It is always encouraging for a patient and their family to know for certain that the patient will be returning home. But the transition can also be scary and stressful for them. There is always this uncertainty and fear of “I’m not quite ready. What if I fall again. I’m not going to have as many people around to help me at home as I do here.” Of course this is completely understandable but also a fear that we can help the patient to overcome.
As with my post about community re-integration, we need to ask the correct questions in order to make sure we are setting the patient up for success at home:
Do you live alone?
What does home look like? House? Apartment? Stairs to enter? Multi-level? Where is the washer and dryer? Are there grab bars in the bathroom?
What are your responsibilities at home?
Do you do your own grocery shopping?
Do you prep your own meals?
Do you use a cane or walker to get around inside the house? What about outside the house?
Do you drive?
Do you have any pets?
Do you have any friends or family living the area?
How often do you get out of the house each week?
We need a clear picture of home to ensure that we are addressing the correct performance areas.
There are also some critical questions we need to ask ourselves:
Will this patient be able to show appropriate safety within the home?
Will this patient be able to safely manage their medications?
How many body systems are affected by the incoming diagnosis?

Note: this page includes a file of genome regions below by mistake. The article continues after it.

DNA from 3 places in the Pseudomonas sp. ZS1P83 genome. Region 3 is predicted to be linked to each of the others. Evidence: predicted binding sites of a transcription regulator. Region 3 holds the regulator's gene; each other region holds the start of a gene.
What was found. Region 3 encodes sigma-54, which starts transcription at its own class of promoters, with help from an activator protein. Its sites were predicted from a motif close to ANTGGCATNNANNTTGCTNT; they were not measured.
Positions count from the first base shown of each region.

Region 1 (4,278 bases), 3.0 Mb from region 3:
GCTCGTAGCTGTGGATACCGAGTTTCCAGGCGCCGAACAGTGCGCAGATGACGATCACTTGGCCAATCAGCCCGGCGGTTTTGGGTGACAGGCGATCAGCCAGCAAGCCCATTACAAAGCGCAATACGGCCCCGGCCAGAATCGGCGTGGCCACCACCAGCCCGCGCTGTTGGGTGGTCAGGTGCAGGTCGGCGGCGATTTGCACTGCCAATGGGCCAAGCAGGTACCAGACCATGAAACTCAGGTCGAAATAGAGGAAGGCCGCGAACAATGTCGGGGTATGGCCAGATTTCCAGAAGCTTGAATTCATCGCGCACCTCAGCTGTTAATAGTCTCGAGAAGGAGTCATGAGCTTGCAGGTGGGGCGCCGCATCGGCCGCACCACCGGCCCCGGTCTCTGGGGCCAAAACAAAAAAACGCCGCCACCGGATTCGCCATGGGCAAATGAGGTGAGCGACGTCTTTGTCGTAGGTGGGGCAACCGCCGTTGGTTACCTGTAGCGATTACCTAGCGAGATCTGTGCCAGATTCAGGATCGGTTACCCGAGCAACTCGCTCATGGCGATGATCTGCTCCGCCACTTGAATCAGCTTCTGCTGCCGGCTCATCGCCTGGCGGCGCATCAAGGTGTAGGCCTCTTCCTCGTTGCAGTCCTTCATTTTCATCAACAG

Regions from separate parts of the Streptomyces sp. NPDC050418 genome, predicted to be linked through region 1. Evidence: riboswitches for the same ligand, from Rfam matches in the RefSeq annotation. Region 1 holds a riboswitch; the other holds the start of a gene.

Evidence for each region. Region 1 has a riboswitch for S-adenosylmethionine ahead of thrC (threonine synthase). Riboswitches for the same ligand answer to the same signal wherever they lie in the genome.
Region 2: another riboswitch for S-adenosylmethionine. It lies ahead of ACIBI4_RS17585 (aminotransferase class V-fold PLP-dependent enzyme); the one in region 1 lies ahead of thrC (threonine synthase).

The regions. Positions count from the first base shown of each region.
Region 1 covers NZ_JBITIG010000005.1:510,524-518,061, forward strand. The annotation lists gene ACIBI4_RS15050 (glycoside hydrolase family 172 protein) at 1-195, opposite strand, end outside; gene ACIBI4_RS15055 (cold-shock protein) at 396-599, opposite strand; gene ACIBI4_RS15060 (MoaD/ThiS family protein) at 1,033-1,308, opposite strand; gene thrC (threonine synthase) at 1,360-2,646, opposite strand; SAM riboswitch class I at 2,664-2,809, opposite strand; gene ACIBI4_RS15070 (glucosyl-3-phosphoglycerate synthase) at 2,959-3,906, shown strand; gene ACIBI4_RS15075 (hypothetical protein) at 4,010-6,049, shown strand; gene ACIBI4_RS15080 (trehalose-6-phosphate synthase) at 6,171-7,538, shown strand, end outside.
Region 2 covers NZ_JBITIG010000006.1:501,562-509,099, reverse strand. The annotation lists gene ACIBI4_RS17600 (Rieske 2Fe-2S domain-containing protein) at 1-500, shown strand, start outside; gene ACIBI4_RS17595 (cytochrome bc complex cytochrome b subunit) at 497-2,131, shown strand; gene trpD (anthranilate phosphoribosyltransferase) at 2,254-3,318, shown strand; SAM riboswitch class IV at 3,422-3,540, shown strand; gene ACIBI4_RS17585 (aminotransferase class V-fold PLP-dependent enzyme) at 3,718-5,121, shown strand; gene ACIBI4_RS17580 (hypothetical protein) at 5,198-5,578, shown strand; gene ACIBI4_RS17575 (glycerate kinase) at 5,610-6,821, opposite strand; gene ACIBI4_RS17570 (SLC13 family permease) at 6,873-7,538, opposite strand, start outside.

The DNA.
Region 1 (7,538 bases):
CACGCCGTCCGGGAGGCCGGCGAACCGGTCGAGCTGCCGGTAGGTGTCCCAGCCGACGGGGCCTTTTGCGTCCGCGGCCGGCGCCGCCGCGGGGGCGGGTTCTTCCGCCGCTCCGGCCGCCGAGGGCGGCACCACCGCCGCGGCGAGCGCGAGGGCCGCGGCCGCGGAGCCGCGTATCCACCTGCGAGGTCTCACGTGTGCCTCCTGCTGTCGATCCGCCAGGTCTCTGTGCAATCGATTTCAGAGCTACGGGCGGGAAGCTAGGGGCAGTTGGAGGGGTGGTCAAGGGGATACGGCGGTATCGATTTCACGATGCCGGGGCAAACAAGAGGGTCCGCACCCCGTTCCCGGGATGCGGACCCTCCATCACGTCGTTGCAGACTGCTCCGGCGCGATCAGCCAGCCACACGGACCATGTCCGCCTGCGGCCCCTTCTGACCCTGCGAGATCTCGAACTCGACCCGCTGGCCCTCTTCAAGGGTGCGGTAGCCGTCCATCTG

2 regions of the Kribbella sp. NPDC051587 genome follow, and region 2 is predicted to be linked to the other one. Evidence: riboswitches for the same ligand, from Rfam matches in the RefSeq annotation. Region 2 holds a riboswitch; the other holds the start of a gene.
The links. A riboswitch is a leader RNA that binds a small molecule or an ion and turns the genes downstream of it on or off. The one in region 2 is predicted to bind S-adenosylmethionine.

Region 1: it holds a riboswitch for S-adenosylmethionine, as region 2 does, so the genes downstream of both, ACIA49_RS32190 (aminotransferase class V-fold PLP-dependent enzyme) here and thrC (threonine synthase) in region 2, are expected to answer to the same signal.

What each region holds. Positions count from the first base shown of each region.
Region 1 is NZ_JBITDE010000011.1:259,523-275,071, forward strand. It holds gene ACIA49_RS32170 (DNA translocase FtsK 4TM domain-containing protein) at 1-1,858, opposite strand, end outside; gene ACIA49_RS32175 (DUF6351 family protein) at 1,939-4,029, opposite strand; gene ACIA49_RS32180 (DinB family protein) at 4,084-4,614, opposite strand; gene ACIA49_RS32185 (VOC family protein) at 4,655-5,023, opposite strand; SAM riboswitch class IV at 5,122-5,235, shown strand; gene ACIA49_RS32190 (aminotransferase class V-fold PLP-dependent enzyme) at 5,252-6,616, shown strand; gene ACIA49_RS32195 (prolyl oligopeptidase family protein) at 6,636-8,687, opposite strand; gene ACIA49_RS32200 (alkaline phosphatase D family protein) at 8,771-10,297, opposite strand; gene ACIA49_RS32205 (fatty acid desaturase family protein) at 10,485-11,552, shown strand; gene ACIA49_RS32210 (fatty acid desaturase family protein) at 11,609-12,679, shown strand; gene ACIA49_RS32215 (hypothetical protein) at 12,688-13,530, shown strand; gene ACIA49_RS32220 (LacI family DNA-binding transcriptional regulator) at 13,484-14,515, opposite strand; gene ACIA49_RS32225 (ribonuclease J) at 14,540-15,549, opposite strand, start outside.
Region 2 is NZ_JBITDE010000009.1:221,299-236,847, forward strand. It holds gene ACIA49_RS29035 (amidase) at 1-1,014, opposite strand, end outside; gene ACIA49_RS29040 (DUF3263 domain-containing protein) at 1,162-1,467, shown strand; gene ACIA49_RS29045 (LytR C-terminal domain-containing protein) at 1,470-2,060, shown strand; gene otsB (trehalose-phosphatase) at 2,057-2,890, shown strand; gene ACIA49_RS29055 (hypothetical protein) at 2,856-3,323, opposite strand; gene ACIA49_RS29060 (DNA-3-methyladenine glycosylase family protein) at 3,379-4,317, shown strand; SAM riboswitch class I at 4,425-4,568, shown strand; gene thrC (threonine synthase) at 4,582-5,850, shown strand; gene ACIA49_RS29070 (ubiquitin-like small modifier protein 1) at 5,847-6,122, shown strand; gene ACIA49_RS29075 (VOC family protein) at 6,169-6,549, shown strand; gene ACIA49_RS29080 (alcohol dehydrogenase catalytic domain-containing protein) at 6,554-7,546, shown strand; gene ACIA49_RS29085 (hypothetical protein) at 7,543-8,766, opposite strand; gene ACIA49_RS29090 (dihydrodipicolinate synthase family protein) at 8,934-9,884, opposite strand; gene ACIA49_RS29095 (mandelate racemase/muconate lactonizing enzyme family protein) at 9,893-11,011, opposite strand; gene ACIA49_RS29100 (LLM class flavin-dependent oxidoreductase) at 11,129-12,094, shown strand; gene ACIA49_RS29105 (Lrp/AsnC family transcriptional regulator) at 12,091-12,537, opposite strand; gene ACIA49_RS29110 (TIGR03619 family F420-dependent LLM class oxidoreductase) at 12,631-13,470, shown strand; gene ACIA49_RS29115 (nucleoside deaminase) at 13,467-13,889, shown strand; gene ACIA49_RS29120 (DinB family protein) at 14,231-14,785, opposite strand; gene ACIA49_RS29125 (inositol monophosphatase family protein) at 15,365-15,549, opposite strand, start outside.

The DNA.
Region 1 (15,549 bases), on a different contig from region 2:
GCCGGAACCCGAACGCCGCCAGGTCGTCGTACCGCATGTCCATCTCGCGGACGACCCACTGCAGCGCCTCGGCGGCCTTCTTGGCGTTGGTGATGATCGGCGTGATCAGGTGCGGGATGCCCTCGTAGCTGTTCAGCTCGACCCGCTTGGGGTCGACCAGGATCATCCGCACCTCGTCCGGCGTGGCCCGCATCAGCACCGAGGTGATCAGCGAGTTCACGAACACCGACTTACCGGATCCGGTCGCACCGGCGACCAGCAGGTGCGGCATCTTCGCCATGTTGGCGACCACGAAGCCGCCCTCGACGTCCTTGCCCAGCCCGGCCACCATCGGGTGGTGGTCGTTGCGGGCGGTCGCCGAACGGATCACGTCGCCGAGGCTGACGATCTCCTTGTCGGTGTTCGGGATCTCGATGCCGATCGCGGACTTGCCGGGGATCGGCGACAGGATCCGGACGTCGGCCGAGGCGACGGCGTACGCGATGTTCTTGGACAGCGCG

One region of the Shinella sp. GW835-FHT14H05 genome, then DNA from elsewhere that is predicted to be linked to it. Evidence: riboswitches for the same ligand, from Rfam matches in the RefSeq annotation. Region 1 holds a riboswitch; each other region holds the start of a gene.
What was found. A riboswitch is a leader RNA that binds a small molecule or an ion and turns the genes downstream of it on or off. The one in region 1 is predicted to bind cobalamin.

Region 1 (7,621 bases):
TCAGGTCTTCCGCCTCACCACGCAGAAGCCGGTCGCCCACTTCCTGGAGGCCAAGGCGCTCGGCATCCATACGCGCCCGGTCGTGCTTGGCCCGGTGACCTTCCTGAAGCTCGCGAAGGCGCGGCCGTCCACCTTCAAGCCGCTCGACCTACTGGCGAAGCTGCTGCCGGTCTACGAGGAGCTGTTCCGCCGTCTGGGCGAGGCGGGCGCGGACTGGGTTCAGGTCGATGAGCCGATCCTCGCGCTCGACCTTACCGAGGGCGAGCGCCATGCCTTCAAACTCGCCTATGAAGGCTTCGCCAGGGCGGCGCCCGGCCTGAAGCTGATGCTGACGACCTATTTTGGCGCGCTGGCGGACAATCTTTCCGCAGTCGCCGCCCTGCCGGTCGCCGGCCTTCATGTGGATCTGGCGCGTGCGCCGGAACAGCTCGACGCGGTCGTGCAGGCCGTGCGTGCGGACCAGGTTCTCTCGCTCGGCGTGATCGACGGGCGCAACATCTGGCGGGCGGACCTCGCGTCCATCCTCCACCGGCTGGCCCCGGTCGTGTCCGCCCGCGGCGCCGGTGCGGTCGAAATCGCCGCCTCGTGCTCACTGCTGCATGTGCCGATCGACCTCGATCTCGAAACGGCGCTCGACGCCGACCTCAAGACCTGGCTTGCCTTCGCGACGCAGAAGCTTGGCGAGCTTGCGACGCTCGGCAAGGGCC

How far away are we from the patient’s prior level of function?
Does the patient’s perception of their functional status match what I perceive? What the patient’s family perceives?
Then we get to work. We address strength, endurance, ROM, sequencing, problem solving, and safety all in the light of bathing, dressing, toileting, housework, meal-prep, medication management, community mobility, and functional ambulation.
Remember that the home health agency is our ally and friend.
The home health therapist will be the one who helps the patient to carryover everything they learned with us into the home setting. The home health therapist is also the one who has the opportunity to physically lay eyes on the home, which often results in an easier ability to identify strategies for safe functional performance within the home.
So we do our best as the SNF therapist to be openly communicative with the home health agency. We document thoroughly and clearly. We provide the patient with a home exercise program complete with visual handouts. We cross our ‘t’s’ and dot our ‘i’s’ so that the home health therapist has as much information to work with as possible.
Have you ever worked in home health? What ways to you assist with that transition back to the home routine?